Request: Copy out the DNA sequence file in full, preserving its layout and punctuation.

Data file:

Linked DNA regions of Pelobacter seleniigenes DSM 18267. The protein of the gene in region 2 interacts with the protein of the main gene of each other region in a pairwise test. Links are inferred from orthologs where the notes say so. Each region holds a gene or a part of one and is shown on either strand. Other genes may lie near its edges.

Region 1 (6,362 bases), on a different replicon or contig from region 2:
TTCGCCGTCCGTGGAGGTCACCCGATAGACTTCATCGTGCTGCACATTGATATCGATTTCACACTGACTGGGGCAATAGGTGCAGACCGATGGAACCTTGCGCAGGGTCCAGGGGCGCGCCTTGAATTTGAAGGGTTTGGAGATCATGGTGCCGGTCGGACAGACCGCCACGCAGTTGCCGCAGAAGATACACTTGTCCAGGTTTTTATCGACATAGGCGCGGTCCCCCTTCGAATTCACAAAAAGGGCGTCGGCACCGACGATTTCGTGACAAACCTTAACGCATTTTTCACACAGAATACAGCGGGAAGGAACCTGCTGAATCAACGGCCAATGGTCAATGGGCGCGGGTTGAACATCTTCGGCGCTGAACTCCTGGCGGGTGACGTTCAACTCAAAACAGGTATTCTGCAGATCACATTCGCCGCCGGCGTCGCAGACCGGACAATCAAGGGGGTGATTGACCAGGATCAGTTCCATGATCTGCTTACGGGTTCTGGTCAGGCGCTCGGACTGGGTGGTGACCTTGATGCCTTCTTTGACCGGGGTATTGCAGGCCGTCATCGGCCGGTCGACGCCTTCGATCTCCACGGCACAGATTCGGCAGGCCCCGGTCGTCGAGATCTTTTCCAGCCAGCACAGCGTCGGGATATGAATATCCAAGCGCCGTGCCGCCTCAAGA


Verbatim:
Linked DNA regions of Pelobacter seleniigenes DSM 18267. The protein of the gene in region 2 interacts with the protein of the main gene of each other region in a pairwise test. Links are inferred from orthologs where the notes say so. Each region holds a gene or a part of one and is shown on either strand. Other genes may lie near its edges.

Region 1 (6,362 bases), on a different replicon or contig from region 2:
TTCGCCGTCCGTGGAGGTCACCCGATAGACTTCATCGTGCTGCACATTGATATCGATTTCACACTGACTGGGGCAATAGGTGCAGACCGATGGAACCTTGCGCAGGGTCCAGGGGCGCGCCTTGAATTTGAAGGGTTTGGAGATCATGGTGCCGGTCGGACAGACCGCCACGCAGTTGCCGCAGAAGATACACTTGTCCAGGTTTTTATCGACATAGGCGCGGTCCCCCTTCGAATTCACAAAAAGGGCGTCGGCACCGACGATTTCGTGACAAACCTTAACGCATTTTTCACACAGAATACAGCGGGAAGGAACCTGCTGAATCAACGGCCAATGGTCAATGGGCGCGGGTTGAACATCTTCGGCGCTGAACTCCTGGCGGGTGACGTTCAACTCAAAACAGGTATTCTGCAGATCACATTCGCCGCCGGCGTCGCAGACCGGACAATCAAGGGGGTGATTGACCAGGATCAGTTCCATGATCTGCTTACGGGTTCTGGTCAGGCGCTCGGACTGGGTGGTGACCTTGATGCCTTCTTTGACCGGGGTATTGCAGGCCGTCATCGGCCGGTCGACGCCTTCGATCTCCACGGCACAGATTCGGCAGGCCCCGGTCGTCGAGATCTTTTCCAGCCAGCACAGCGTCGGGATATGAATATCCAAGCGCCGTGCCGCCTCAAGA